Have you considered preparing your body and mind for birth with the help of acupuncture? Chances are you haven’t heard of the benefits.
Hospital classes, breathing techniques, yoga and books – you’re sure to have covered them off - but needles – who ever said anything about needles?
Usually the first a pregnant woman hears about acupuncture is when she has reached her due date and nothing has happened. Her midwife or obstetrician may then suggest she try acupuncture to help kick start a natural labour. And this is the first time I see a lot of pregnant women – unfortunately.
The trouble with this process is the underlying reason why a woman hasn’t gone into spontaneous labour hasn’t been addressed and therefore labour can stop and start and more interventions may be needed after all. From a Chinese medicine perspective this means her spleen, kidney and liver energy need to be strong and balanced. This usually takes a couple of weeks to treat.
The treatments also involve assisting her cervix to ripen, coaxing her baby into the best possible position for birth and relaxing muscles and tendons. This is why a treatment to merely bring on contractions may achieve that but will be in vain if the rest of the jigsaw puzzle has not been attended to first.
In 1974, a study was published in The American Journal of Acupuncture. It concluded that acupuncture as a form of birth preparation helped to reduce the average time a woman spends in labour.
A randomised controlled trial in 2001 by Rabl and team involved 45 women and studied the effect of acupuncture on cervical ripening in the hope of reducing inductions. The authors concluded that acupuncture helped to ripen the cervix and it shortened the time between the due date and the actual delivery date, thereby decreasing the need for a medical induction.
Then in 2006 an observational study was published in the Medical Acupuncture Journal. It involved fourteen midwives who recorded their acupuncture treatments with 169 women over a four-month period. They recorded how many weeks gestation the women were at the time of labour, whether or not they received a medical induction, the length of labour, the type of pain relief used and ultimately what type of delivery they had.
When they compared their results to other women in the same region, they found: There was a 35% reduction in the number of inductions for women overall, for first-time pregnant women this was reduced by 43%. There was a 31% reduction in epidural rate and when compared to the local midwifery practice. There was a 32% reduction in caesarean sections and a 9% increase in normal vaginal births. The study concluded that it looked very promising for women to receive acupuncture prior to their birth.
As a result of these studies, pregnant women are encouraged to have weekly acupuncture treatment in the four weeks prior to birth. The acupuncture treats for any imbalances in the organ systems according to Chinese medicine, as well as help the baby to engage if need be, start to ripen the cervix, relax muscles and tendons and calm the mind.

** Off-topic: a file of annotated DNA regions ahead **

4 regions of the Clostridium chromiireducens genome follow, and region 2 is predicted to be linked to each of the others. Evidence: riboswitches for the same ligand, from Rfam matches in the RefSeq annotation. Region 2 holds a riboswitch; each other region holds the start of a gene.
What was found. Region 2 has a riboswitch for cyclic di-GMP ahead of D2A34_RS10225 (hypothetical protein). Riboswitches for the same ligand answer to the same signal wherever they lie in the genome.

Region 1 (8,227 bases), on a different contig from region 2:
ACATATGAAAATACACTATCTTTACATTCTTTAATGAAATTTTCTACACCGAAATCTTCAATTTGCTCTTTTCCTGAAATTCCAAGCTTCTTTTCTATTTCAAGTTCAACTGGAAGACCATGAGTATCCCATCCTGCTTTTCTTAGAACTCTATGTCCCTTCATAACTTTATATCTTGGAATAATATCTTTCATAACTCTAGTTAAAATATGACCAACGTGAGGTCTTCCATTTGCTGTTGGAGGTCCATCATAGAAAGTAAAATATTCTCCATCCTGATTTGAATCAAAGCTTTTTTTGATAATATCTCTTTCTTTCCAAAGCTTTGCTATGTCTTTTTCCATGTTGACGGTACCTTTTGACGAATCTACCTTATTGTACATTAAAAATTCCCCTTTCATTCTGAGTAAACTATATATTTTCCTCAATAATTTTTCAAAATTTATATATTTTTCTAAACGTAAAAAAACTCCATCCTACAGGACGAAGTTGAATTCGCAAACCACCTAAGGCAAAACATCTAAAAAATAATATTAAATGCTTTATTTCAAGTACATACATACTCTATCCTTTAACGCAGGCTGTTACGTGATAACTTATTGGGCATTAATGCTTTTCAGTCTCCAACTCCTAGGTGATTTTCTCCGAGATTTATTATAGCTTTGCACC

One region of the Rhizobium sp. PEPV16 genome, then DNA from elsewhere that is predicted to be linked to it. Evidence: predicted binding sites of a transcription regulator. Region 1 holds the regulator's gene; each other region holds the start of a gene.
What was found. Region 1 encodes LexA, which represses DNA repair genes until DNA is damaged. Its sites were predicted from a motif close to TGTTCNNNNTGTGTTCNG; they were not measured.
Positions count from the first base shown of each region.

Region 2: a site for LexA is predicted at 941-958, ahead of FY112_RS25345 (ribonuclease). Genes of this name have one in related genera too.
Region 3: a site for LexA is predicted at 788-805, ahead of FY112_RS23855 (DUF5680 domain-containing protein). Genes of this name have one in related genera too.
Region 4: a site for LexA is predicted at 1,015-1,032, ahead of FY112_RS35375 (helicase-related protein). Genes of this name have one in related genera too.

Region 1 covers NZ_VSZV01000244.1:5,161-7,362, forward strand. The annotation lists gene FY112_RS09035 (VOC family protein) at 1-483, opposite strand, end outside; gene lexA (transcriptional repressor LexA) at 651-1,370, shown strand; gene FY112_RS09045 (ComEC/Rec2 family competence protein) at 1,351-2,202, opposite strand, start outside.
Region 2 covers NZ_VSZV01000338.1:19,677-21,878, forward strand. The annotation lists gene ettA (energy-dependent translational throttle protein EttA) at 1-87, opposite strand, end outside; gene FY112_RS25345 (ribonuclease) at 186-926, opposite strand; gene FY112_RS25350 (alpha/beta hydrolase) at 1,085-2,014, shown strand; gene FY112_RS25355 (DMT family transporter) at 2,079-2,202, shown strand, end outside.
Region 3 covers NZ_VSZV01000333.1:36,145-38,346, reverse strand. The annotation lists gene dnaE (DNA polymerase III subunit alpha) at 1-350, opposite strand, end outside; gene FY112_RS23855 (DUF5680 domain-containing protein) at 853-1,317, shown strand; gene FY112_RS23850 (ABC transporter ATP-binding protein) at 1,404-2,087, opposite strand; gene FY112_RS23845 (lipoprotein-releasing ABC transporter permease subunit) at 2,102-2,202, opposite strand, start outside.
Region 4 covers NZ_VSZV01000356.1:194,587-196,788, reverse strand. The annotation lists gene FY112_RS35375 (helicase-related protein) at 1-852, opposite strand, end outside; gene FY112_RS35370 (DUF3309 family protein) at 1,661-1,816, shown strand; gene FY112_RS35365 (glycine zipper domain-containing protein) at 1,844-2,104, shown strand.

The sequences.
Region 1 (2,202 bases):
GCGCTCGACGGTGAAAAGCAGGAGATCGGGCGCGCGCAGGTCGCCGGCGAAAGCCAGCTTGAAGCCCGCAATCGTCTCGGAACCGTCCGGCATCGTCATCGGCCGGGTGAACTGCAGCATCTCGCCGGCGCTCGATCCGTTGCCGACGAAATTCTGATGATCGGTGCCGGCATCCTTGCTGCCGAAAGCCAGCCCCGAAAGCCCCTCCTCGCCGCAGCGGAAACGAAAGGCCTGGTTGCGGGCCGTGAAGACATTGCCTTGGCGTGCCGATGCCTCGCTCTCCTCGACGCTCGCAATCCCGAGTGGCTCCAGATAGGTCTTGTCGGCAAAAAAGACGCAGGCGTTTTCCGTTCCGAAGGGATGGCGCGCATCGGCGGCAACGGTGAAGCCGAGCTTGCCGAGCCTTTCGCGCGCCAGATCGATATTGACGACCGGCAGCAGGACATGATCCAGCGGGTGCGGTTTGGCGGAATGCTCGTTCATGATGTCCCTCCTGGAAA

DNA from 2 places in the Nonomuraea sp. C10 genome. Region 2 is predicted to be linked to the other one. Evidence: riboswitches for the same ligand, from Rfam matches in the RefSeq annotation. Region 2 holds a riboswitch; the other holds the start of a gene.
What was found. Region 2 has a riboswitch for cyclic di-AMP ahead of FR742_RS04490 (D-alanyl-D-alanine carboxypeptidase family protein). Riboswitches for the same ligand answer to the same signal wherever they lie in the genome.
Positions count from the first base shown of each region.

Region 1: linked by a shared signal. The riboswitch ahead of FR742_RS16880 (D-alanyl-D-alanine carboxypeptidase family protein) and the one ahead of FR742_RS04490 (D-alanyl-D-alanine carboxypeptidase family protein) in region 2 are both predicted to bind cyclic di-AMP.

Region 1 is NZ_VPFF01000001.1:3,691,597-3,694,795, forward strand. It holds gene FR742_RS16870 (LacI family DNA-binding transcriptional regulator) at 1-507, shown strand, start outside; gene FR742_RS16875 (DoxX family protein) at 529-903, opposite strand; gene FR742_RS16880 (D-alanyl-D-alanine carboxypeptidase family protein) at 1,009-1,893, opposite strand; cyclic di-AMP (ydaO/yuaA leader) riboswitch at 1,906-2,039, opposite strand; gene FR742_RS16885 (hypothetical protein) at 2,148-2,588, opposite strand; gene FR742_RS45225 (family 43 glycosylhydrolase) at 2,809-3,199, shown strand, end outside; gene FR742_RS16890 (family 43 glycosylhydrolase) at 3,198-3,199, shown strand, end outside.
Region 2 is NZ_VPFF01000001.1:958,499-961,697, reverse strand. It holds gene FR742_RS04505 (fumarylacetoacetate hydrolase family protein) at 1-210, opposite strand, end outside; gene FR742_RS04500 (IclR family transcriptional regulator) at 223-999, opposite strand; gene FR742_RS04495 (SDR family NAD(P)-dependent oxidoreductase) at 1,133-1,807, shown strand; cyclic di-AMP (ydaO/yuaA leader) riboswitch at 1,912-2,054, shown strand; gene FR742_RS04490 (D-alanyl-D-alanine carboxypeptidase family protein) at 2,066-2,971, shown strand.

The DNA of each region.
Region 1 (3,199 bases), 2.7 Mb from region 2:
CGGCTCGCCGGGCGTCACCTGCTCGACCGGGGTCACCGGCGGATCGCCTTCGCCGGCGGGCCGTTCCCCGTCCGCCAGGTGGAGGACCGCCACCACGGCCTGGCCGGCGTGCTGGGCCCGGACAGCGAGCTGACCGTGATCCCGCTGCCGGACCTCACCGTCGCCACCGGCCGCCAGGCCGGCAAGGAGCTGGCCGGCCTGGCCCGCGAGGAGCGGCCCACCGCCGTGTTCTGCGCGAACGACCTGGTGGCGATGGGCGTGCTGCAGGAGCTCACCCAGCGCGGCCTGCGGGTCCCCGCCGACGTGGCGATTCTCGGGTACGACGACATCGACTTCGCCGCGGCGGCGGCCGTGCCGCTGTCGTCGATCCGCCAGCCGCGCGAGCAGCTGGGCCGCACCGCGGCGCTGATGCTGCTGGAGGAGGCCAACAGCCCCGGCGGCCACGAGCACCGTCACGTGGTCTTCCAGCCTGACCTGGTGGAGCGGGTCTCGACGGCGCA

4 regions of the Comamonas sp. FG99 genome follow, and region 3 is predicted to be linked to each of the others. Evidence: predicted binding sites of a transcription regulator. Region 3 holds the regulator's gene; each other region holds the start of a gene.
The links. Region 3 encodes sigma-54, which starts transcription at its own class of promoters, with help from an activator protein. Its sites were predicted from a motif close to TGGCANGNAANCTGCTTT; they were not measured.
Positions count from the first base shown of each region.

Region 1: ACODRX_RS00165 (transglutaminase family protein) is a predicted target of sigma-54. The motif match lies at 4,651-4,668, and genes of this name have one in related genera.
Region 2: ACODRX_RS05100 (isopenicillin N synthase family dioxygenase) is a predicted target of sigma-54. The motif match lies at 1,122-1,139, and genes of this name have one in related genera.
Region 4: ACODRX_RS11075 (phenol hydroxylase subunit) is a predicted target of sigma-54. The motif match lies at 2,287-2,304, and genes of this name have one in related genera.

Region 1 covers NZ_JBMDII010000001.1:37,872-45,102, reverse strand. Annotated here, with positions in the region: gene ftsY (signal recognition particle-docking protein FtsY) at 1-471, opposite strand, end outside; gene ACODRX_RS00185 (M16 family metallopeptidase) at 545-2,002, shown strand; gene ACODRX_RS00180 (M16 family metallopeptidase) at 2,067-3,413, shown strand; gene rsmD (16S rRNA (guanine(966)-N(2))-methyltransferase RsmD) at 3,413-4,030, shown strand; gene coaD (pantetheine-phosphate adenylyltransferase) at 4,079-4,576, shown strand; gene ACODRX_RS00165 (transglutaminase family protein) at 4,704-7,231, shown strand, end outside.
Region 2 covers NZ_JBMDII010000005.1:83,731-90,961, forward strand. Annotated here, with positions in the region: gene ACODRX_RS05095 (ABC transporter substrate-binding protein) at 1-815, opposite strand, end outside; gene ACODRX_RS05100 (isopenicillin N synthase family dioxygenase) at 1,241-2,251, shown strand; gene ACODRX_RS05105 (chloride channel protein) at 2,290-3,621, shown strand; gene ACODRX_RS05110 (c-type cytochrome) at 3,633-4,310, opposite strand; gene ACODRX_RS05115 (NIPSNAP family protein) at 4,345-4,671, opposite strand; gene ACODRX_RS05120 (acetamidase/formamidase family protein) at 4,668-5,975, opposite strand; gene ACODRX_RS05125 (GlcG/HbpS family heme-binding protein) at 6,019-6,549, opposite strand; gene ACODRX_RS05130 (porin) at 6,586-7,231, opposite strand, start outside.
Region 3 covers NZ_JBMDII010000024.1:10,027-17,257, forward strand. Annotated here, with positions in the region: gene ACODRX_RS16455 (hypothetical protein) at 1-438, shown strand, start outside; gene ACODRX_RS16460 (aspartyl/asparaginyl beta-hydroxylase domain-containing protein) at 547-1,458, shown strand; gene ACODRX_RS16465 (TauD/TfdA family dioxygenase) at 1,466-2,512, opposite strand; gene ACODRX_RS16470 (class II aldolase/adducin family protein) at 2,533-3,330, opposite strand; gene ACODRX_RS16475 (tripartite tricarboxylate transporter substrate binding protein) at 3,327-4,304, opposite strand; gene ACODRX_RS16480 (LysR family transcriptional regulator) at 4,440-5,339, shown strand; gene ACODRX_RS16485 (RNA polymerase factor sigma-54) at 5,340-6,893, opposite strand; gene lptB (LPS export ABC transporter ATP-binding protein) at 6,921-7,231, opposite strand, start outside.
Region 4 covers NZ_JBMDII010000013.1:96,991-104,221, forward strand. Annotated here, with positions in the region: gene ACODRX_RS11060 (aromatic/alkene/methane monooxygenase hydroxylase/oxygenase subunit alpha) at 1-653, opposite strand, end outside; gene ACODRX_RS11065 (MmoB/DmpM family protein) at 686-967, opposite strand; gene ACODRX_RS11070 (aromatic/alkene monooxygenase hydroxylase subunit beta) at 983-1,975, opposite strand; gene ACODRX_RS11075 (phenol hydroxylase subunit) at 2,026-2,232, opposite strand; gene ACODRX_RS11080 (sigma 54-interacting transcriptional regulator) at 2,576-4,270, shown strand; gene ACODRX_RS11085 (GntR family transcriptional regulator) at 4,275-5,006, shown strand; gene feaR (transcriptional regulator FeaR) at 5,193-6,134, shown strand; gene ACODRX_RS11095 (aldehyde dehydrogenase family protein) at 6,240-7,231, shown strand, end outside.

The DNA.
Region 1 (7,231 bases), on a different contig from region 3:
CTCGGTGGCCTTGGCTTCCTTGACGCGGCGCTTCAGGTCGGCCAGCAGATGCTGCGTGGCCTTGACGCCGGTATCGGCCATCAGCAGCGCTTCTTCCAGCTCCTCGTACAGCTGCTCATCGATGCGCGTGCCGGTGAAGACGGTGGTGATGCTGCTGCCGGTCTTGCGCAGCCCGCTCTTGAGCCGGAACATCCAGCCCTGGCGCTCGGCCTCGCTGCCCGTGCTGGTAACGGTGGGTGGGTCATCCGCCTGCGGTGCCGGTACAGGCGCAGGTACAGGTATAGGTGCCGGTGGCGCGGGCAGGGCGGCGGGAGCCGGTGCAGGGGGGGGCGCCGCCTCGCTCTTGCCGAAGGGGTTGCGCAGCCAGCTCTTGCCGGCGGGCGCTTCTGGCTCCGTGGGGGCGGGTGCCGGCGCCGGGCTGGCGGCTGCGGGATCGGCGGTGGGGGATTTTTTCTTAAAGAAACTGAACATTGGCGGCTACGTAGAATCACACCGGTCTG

How Chinese medicine sees your body during pregnancy
From a Chinese medicine perspective, if a woman has experienced any swelling in her last trimester, this is a sign that her Spleen energy is weak and needs strengthening. Her body is having trouble dealing with the extra fluid, so her body is more “damp” and “stagnant”. Therefore it would not be unusual for her to go over her due date. Treating this with acupuncture and diet in the lead up to birth would help to turn this around so she may be able to avoid a medical induction.
If a woman is stressed, this indicates her liver energy needs addressing. In Chinese medicine we refer to it as “stuck” Liver Qi (energy). Acupuncture and diet can help the Qi to flow smoothly and hence help labour to go smoothly also.
If a woman is fearful, this indicates her kidney energy needs strengthening as this may also ensure labour starts later than it needs to. A woman’s biology is set up so that she does not labour when she is scared. She must be in a comfortable place and be of a positive mind set for natural spontaneous labour to start and then progress. Acupuncture and diet can help to dispel fears and improve the kidney energy thereby improving outcomes for mum and baby when it comes to labour.
Rebecca Mar Young is an acupuncturist and Chinese herbalist who specialises in treating pregnant women, mums and children. She is a mother of one and lives in Sydney. She is passionate about improving women’s health throughout their journey from woman to mother and beyond.
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A woman’s biology is set up so that she does not labour when she is scared. She must be in a comfortable place and be of a positive mind set.